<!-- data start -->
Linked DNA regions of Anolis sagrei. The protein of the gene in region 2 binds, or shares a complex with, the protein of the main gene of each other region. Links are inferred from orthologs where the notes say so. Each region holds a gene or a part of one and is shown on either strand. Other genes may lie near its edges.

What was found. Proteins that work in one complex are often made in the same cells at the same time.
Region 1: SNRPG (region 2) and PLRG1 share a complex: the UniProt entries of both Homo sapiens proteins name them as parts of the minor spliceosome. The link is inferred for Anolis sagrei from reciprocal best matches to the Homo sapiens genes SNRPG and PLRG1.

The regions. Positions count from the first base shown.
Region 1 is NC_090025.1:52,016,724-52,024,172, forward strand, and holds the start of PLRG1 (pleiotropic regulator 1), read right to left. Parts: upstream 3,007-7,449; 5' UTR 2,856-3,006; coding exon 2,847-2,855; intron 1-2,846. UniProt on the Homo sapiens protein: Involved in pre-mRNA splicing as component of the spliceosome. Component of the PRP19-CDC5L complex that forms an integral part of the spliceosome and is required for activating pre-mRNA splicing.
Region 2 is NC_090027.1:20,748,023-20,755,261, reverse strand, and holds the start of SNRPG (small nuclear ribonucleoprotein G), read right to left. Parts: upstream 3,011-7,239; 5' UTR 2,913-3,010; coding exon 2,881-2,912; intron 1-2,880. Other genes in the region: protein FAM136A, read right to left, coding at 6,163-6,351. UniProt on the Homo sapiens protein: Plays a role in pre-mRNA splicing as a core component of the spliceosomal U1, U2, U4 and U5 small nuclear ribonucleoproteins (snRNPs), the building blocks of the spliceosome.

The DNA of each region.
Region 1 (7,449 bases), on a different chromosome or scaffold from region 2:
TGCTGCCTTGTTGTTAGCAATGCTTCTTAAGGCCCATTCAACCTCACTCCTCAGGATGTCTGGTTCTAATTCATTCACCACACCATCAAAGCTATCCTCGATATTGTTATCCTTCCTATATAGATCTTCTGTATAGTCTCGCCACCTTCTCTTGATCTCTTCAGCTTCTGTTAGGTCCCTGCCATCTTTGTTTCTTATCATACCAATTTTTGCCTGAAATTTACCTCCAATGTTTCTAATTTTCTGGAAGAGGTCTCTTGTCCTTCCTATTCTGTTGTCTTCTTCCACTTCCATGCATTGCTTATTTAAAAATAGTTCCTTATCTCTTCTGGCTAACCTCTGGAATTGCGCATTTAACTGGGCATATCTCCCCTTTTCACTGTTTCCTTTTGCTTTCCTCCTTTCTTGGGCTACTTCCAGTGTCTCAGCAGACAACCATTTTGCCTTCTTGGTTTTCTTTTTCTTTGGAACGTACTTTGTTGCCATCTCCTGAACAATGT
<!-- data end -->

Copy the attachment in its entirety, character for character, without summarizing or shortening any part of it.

Linked DNA regions of Anolis sagrei. The protein of the gene in region 2 binds, or shares a complex with, the protein of the main gene of each other region. Links are inferred from orthologs where the notes say so. Each region holds a gene or a part of one and is shown on either strand. Other genes may lie near its edges.

What was found. Proteins that work in one complex are often made in the same cells at the same time.
Region 1: SNRPG (region 2) and PLRG1 share a complex: the UniProt entries of both Homo sapiens proteins name them as parts of the minor spliceosome. The link is inferred for Anolis sagrei from reciprocal best matches to the Homo sapiens genes SNRPG and PLRG1.

The regions. Positions count from the first base shown.
Region 1 is NC_090025.1:52,016,724-52,024,172, forward strand, and holds the start of PLRG1 (pleiotropic regulator 1), read right to left. Parts: upstream 3,007-7,449; 5' UTR 2,856-3,006; coding exon 2,847-2,855; intron 1-2,846. UniProt on the Homo sapiens protein: Involved in pre-mRNA splicing as component of the spliceosome. Component of the PRP19-CDC5L complex that forms an integral part of the spliceosome and is required for activating pre-mRNA splicing.
Region 2 is NC_090027.1:20,748,023-20,755,261, reverse strand, and holds the start of SNRPG (small nuclear ribonucleoprotein G), read right to left. Parts: upstream 3,011-7,239; 5' UTR 2,913-3,010; coding exon 2,881-2,912; intron 1-2,880. Other genes in the region: protein FAM136A, read right to left, coding at 6,163-6,351. UniProt on the Homo sapiens protein: Plays a role in pre-mRNA splicing as a core component of the spliceosomal U1, U2, U4 and U5 small nuclear ribonucleoproteins (snRNPs), the building blocks of the spliceosome.

The DNA of each region.
Region 1 (7,449 bases), on a different chromosome or scaffold from region 2:
TGCTGCCTTGTTGTTAGCAATGCTTCTTAAGGCCCATTCAACCTCACTCCTCAGGATGTCTGGTTCTAATTCATTCACCACACCATCAAAGCTATCCTCGATATTGTTATCCTTCCTATATAGATCTTCTGTATAGTCTCGCCACCTTCTCTTGATCTCTTCAGCTTCTGTTAGGTCCCTGCCATCTTTGTTTCTTATCATACCAATTTTTGCCTGAAATTTACCTCCAATGTTTCTAATTTTCTGGAAGAGGTCTCTTGTCCTTCCTATTCTGTTGTCTTCTTCCACTTCCATGCATTGCTTATTTAAAAATAGTTCCTTATCTCTTCTGGCTAACCTCTGGAATTGCGCATTTAACTGGGCATATCTCCCCTTTTCACTGTTTCCTTTTGCTTTCCTCCTTTCTTGGGCTACTTCCAGTGTCTCAGCAGACAACCATTTTGCCTTCTTGGTTTTCTTTTTCTTTGGAACGTACTTTGTTGCCATCTCCTGAACAATGT